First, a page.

Tag: Chip Cheek

Too Male! (A Few Recent Reviews for Shiny New Books and TLS)

I tend to wear my feminism lightly; you won’t ever hear me railing about the patriarchy or the male gaze. But there have been five reads so far this year that had me shaking my head and muttering, “too male!” While aspects of these books were interesting, the macho attitude or near-complete dearth of women irked me. Two of them I’ve already written about here: Ernest Hemingway’s The Garden of Eden was a previous month’s classic and book club selection, while Chip Cheek’s Cape May was part of my reading in America. The other three I reviewed for Shiny New Books or the Times Literary Supplement; I give excerpts below, with links to visit the full reviews in two cases, plus ideas for a book or two by a woman that should help neutralize the bad taste these might leave.

 

Shiny New Books

 

The Way Home: Tales from a Life without Technology by Mark Boyle

Boyle lives without electricity in a wooden cabin on a smallholding in County Galway, Ireland. He speaks of technology as an addiction and letting go of it as a detoxification process. For him it was a gradual shift that took place at the same time as he was moving away from modern conveniences. The Way Home is split into seasonal sections in which the author’s past and present intermingle. The writing consciously echoes Henry David Thoreau’s. Without even considering the privilege that got Boyle to the point where he could undertake this experiment, though, there are a couple of problems with this particular back-to-nature model. One is that it is a very male enterprise. Another is that Boyle doesn’t really have the literary chops to add much to the canon. Few of us could do what he has done, whether because of medical challenges, a lack of hands-on skills or family commitments. Still, the book is worth engaging with. It forces you to question your reliance on technology and ask whether making life easier is really a valuable goal.

  • The Remedy: Homesick: Why I Live in a Shed by Catrina Davies, which I’m currently reading for a TLS review. Davies crosses Boyle’s Thoreauvian language about solitude and a place in nature with a Woolfian search for a room of her own. Penniless during the ongoing housing crisis, she moves into the shed near Land’s End that once served as her father’s architecture office and embarks on turning it into a home.

 

Doggerland by Ben Smith

This debut novel has just two main characters: ‘the old man’ and ‘the boy’ (who’s not really a boy anymore), who are stationed on an enormous offshore wind farm. The distance from the present day is indicated in slyly throwaway comments like “The boy didn’t know what potatoes were.” Smith poses questions about responsibility and sacrifice, and comments on modern addictions and a culture of disposability. He has certainly captured something of the British literary zeitgeist. From page to page, though, Doggerland grew tiresome for me. There is a lot of maritime vocabulary and technical detail about supplies and maintenance. The location is vague and claustrophobic, the pace is usually slow, and there are repetitive scenes and few conversations. To an extent, this comes with the territory. But it cannot be ignored that this is an entirely male world. Fans of the themes and style of The Old Man and the Sea and The Road will get on best with Smith’s writing. I most appreciated the moments of Beckettian humor in the dialogue and the poetic interludes that represent human history as a blip in the grand scheme of things.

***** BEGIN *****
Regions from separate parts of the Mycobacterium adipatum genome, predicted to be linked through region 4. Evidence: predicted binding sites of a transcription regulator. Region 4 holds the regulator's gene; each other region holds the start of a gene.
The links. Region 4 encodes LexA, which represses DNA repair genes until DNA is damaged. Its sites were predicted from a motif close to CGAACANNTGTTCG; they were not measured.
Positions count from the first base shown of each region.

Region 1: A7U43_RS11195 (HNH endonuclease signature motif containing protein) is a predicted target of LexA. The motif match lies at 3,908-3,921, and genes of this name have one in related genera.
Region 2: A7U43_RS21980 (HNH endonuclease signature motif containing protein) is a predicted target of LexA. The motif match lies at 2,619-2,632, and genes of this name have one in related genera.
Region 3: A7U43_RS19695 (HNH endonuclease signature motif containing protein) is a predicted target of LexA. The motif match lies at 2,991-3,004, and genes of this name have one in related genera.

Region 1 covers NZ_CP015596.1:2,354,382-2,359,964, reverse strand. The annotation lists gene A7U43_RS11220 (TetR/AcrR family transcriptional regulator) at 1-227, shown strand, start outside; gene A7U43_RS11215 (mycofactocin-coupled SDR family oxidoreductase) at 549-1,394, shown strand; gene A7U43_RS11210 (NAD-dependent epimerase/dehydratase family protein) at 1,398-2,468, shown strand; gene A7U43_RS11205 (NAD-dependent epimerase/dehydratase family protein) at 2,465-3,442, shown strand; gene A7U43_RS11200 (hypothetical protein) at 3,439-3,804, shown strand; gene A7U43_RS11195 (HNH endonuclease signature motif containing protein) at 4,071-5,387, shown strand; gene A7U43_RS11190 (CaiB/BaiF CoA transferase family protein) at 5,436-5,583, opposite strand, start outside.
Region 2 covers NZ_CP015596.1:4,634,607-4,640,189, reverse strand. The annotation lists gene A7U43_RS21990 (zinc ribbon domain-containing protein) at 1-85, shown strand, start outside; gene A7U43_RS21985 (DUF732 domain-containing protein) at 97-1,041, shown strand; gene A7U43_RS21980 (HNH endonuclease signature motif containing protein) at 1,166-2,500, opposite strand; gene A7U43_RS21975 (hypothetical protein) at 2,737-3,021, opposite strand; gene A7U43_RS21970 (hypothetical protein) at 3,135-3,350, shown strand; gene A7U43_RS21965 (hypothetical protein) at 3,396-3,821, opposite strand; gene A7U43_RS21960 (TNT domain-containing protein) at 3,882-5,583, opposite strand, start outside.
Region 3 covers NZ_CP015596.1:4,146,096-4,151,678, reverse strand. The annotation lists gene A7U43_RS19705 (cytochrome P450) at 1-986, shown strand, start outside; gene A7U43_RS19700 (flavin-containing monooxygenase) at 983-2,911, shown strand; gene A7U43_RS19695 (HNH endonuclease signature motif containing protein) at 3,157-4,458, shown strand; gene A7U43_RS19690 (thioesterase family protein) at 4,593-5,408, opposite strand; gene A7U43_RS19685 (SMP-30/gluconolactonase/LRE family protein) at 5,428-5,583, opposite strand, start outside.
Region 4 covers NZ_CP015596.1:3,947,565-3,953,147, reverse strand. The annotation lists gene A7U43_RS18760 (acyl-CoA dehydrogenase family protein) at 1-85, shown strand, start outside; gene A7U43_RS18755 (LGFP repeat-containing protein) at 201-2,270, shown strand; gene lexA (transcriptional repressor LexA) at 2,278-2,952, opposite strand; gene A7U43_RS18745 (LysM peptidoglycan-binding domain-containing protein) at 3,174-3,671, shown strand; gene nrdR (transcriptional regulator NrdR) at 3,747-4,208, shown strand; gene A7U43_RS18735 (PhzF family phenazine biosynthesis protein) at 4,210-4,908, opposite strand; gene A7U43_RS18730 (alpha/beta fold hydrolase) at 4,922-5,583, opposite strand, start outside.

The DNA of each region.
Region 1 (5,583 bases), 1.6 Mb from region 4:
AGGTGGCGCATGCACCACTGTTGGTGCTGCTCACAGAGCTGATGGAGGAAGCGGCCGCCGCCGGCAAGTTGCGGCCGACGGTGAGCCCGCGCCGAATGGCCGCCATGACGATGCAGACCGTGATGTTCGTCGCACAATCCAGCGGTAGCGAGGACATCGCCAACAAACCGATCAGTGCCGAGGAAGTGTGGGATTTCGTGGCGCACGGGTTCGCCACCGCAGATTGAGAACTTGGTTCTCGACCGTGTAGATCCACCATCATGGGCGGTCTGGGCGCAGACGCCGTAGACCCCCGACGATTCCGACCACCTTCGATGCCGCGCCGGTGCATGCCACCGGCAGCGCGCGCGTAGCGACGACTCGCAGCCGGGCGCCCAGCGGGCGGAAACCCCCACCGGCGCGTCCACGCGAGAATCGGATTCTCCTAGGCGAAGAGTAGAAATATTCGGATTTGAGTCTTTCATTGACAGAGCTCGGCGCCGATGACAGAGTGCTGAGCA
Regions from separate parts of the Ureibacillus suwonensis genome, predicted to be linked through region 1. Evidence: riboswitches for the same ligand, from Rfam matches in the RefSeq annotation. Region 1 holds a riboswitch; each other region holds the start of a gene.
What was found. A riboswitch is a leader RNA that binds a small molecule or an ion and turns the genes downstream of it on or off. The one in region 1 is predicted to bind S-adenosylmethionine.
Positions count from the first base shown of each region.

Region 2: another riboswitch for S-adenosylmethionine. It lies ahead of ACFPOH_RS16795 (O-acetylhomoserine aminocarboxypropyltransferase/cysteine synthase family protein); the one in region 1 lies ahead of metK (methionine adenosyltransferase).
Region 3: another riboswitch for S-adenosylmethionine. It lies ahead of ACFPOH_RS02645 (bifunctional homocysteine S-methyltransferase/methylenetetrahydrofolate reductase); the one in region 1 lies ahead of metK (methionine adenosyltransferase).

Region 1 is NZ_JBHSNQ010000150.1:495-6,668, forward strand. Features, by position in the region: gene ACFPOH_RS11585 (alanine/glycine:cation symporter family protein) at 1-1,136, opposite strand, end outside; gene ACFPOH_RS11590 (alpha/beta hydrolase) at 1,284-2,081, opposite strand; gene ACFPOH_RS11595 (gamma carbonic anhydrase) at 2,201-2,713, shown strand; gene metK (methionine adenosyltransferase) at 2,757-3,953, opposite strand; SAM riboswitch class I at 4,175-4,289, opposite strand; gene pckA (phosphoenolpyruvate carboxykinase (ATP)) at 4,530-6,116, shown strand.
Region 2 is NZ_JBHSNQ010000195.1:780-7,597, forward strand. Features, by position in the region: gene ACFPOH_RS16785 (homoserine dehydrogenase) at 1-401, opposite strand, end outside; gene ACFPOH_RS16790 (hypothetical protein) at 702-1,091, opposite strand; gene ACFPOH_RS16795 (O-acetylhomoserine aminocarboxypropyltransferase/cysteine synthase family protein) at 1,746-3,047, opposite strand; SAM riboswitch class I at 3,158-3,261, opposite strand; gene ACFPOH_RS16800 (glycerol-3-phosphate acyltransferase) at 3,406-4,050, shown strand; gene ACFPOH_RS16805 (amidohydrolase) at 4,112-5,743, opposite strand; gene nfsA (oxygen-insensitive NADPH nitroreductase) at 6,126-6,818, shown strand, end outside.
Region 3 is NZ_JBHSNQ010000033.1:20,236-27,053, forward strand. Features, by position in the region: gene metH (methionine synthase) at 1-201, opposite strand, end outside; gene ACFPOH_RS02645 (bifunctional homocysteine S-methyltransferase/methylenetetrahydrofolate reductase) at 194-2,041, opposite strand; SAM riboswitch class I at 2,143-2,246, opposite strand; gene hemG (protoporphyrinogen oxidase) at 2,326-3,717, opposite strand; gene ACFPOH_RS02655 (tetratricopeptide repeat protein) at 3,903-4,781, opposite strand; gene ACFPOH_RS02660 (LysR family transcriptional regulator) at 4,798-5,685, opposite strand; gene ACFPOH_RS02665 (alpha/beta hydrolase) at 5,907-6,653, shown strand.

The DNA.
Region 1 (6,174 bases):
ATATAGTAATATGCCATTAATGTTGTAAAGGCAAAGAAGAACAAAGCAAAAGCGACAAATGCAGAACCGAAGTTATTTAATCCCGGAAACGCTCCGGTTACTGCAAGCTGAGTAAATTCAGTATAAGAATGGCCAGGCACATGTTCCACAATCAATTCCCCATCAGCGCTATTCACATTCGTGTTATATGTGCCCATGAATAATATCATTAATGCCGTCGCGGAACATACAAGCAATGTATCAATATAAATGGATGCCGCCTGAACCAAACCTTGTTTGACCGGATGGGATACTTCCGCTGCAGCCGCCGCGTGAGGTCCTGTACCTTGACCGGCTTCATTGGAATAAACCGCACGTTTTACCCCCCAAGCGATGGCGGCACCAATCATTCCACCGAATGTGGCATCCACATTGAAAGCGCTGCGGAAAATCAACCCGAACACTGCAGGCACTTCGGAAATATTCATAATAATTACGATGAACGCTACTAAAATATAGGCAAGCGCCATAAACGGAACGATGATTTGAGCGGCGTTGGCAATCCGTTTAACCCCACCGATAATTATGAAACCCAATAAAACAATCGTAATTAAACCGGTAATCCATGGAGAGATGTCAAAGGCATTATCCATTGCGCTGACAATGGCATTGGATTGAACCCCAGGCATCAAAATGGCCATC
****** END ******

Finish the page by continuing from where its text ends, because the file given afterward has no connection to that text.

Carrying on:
• The Remedy: I’m not a big fan of dystopian or post-apocalyptic fiction in general, but a couple of the best such novels that I’ve read by women are Station Eleven by Emily St. John Mandel and Gold Fame Citrus by Claire Vaye Watkins.

 

 

Times Literary Supplement

 

The Knife’s Edge: The Heart and Mind of a Cardiac Surgeon by Stephen Westaby

In this somewhat tepid follow-up to Fragile Lives, Westaby’s bravado leaves a bad taste and dilutes the work’s ostensibly confessional nature. He has a good excuse, he argues: a head injury incurred while playing rugby in medical school transformed him into a risk taker. It’s widely accepted that such boldness may be a boon in a discipline that requires quick thinking and decisive action. So perhaps it’s no great problem to have a psychopath as your surgeon. But how about a sexist? Westaby’s persistent references to women staff as “lady GP” and “registrar lady” don’t mitigate surgeons’ macho reputation. It’s a shame to observe such casual sexism, because it’s clear Westaby felt deeply for his patients of any gender. And yet any talk of empathy earns his derision. It seems the specific language of compassion is a roadblock for him. The book is strongest when the author recreates dramatic sequences based on several risky surgeries. Alas, at its close he sounds bitter, and the NHS bears the brunt of his anger. Compared to Fragile Lives, one of my favorite books of 2017, this gives the superhero surgeon feet of clay. But it’s a lot less pleasing to read. (Forthcoming in TLS.)

  • The Remedy: I’m keen to read Direct Red by Gabriel Weston, a memoir by a female surgeon.

 

(Crikey! This was my 600th blog post.)

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America Reading & Book Haul, Etc.

The wedding of a college friend – who I calculated I’ve known at least half my life – was the excuse we needed to book a trip back to the States for the last two weeks of May. Along with the classy nuptials in the Fell’s Point area of Baltimore, we enjoyed a day’s sightseeing in Philadelphia, a couple of outings to watch birds and other wildlife on Cape May (a migration hotspot in New Jersey), two meet-ups with other friends, and plenty of relaxation time with my mom and sister, including a Memorial Day picnic at my mom’s retirement community and a tour of Antietam Battlefield. It was much hotter than anticipated, including some days in the high 80s or even 90s, and the hayfever, ticks and mosquitoes were bad, too, but we survived.

While back in Maryland I continued the intermittent downsizing process I’ve been going through for a while now. After being on the market for nearly a year, my family home finally sold and went to closing while we were over there. So that provided a scrap of closure, but my current estrangement from my father (we don’t even know where he’s living) means there’s a lot of continuing uncertainty.